Not Many Similarities Between Snakes and Eels
A. No. Snakes are reptiles and eels are fish, but their serpentine bodies make them look a lot alike. Both are vertebrates and both belong to the animal kingdom, but that's where similarities end.
There are, however, such things as sea snakes, which are also known as marine snakes. And some land snakes, such as the cottonmouth and several species of water snakes, are semiaquatic and well adapted to life in fresh water.
Sea snakes are fascinating animals, and eels are interesting, too, but that's another column.
All of the 70 known species of sea snakes are true snakes with lungs. Most can remain submerged for 90 minutes or more, but typically surface several times an hour.
Sea snakes are highly-venomous. They are relatives of cobras and are found in great numbers in the tropical waters of the Indian and Pacific Oceans.
Their venom is an extremely potent cocktail of toxins, which they use for subduing prey, and their fangs are small. Fortunately, fatal bites to humans are rare.
Most sea snakes never leave the water. They bear live young in the sea, and only sea kraits (a type of sea snake) venture onto land to lay eggs. Sea snake diets consist primarily of fish, but some, such as the yellow-lipped sea snake, dine exclusively on eels.
You can get a close-up but safe look at these fascinating animals at the N.C. Aquarium at Fort Fisher. Its Exotic Aquatics exhibit houses two sea krait species, Erabu (Laticauda semifasciata) and the yellow-lipped or banded sea krait (Laticauda colubrina). The yellow-lipped sea krait is especially beautiful, with its pastel blue coloring and black bands.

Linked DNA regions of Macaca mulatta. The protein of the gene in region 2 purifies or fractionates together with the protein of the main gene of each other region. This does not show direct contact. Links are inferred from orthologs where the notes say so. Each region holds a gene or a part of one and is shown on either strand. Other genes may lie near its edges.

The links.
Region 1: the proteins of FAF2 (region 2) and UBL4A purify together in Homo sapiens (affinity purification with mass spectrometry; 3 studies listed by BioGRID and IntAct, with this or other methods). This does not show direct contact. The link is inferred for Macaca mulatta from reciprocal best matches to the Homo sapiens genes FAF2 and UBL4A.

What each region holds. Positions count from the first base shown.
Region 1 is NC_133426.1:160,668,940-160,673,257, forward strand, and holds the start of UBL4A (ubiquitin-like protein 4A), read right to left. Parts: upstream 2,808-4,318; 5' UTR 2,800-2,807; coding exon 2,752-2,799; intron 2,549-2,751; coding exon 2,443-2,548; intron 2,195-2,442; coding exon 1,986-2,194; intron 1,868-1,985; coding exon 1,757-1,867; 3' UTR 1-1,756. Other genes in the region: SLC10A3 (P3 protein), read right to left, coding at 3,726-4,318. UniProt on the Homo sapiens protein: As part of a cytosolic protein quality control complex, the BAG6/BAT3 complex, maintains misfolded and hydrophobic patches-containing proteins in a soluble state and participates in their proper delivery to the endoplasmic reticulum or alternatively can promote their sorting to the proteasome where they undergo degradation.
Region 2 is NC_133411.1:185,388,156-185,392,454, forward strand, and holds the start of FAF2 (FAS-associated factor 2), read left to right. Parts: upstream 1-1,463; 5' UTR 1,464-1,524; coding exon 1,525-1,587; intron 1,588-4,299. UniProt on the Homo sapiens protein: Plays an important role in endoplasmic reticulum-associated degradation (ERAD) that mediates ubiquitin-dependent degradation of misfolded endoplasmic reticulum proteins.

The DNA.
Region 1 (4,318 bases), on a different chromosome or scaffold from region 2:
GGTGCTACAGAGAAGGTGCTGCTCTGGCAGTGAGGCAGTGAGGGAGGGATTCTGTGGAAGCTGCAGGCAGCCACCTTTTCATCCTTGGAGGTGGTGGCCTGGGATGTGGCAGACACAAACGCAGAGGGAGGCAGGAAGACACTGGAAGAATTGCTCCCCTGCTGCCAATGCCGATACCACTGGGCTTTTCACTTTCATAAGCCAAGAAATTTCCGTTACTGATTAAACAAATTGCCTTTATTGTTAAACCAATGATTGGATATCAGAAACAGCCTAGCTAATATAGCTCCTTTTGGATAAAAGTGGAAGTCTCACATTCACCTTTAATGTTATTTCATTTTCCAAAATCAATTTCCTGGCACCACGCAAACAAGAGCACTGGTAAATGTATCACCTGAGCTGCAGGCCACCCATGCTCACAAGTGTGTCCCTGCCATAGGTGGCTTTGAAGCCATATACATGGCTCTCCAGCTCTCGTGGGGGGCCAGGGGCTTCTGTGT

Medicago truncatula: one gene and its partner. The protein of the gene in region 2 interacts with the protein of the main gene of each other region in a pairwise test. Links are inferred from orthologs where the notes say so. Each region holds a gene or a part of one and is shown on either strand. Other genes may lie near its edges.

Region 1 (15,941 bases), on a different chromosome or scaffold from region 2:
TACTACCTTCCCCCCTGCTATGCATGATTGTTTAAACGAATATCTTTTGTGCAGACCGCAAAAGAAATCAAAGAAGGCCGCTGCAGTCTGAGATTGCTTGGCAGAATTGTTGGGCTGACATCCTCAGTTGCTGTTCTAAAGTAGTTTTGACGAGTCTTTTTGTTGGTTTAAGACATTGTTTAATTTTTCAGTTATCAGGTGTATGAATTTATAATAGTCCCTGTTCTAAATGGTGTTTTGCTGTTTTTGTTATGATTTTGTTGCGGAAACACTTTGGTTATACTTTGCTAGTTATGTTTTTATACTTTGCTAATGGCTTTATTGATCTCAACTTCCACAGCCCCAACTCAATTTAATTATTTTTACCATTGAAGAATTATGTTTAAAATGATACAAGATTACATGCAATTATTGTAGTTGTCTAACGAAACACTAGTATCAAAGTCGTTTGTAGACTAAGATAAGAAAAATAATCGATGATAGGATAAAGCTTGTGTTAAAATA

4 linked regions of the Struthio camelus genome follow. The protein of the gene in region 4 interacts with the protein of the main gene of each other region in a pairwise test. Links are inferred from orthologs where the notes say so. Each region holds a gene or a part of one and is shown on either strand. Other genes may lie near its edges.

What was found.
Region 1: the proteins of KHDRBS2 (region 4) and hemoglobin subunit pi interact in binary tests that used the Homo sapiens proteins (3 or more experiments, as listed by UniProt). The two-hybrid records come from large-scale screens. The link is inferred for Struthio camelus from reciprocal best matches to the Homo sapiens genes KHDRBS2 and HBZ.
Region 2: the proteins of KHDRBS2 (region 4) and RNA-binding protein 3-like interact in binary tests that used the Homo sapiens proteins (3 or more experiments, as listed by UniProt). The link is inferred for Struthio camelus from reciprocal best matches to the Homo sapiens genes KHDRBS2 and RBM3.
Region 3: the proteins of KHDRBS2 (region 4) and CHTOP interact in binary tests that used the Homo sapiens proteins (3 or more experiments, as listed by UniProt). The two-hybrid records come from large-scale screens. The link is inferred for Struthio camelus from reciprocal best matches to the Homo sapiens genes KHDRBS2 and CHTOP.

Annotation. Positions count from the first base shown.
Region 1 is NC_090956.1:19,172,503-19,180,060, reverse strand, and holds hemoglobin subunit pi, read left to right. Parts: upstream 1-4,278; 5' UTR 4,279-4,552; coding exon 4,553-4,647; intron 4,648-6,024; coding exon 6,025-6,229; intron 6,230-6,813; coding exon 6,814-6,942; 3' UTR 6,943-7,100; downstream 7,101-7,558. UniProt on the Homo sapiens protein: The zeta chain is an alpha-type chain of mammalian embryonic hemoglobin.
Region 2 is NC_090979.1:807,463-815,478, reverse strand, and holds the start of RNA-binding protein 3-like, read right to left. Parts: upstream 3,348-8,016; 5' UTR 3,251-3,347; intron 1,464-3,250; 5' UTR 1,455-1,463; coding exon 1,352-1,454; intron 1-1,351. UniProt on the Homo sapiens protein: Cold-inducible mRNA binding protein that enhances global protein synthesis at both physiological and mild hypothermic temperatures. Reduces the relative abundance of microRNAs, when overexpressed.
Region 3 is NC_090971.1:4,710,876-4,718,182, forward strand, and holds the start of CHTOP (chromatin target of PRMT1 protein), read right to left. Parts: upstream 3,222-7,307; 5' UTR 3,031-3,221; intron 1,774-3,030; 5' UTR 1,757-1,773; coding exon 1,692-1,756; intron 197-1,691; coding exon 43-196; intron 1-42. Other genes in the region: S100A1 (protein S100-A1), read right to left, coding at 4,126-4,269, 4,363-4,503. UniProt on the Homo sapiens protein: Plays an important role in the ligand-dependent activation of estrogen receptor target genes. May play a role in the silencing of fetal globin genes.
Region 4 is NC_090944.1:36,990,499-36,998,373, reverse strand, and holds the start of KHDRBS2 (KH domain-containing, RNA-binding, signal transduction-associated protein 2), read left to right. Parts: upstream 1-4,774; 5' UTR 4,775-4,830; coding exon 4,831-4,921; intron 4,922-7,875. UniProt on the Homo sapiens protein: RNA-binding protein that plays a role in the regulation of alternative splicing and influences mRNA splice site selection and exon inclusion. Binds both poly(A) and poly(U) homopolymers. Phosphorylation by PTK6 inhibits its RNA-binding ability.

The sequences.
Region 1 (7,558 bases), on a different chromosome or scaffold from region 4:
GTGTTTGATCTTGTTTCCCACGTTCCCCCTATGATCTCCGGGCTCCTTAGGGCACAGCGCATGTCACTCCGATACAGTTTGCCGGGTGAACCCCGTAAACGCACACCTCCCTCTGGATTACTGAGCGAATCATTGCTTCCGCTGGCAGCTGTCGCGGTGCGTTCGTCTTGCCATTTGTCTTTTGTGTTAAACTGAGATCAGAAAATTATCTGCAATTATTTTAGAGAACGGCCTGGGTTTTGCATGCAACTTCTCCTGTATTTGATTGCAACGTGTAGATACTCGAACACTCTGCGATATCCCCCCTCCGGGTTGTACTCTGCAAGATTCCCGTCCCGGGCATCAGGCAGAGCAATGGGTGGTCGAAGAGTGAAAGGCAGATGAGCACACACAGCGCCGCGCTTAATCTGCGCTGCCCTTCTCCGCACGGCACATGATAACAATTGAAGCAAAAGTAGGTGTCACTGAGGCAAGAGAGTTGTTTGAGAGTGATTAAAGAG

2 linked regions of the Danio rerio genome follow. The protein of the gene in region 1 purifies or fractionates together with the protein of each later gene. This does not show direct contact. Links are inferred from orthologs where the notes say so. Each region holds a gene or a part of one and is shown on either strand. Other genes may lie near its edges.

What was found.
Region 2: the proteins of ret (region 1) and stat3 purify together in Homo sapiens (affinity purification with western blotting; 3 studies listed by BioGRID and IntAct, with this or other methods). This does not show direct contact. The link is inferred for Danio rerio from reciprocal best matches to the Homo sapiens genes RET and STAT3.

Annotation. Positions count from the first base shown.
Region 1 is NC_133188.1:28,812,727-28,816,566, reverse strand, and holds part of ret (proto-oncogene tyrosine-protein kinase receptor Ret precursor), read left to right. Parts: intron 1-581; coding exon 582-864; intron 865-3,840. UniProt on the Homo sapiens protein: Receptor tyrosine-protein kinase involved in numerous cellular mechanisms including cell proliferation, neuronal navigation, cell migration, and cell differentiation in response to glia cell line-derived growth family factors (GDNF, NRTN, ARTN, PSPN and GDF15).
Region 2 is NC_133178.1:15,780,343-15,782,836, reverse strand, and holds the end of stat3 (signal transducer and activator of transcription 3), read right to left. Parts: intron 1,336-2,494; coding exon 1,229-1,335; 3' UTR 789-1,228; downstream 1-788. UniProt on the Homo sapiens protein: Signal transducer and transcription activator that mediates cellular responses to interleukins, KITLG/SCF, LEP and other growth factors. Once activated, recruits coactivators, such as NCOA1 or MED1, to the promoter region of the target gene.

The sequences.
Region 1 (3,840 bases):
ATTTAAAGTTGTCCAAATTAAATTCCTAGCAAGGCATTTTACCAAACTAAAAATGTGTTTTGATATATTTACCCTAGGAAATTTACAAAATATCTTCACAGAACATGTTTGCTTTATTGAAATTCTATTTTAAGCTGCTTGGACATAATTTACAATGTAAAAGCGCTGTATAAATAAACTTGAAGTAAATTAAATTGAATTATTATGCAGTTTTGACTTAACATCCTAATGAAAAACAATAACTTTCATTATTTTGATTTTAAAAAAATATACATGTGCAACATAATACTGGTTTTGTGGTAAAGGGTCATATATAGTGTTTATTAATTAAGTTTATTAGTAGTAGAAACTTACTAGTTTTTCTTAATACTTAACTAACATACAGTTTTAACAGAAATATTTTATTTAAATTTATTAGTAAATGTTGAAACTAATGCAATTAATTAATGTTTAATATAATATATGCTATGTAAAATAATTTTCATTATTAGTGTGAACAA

In the exhibit, both species glide sensuously among the roots of a mangrove habitat typical of Sri Lanka or New Guinea. Both species can be found in the open sea of the Indian Ocean and tropical Pacific and among coral reefs and mangrove swamps.
Information provided by the North Carolina Aquarium at Pine Knoll Shores. The state operates three public aquariums; one in Pine Knoll Shores, another at Fort Fisher and a third on Roanoke Island.
The aquariums are administered by the North Carolina Department of Environment and Natural Resources, and are designed to inspire appreciation and conservation of North Carolina's aquatic environment.
For more information about the Aquariums, log onto www.ncaquariums.com, or call 800-832-FISH.
Sherry White is an employee of N.C. Aquariums.
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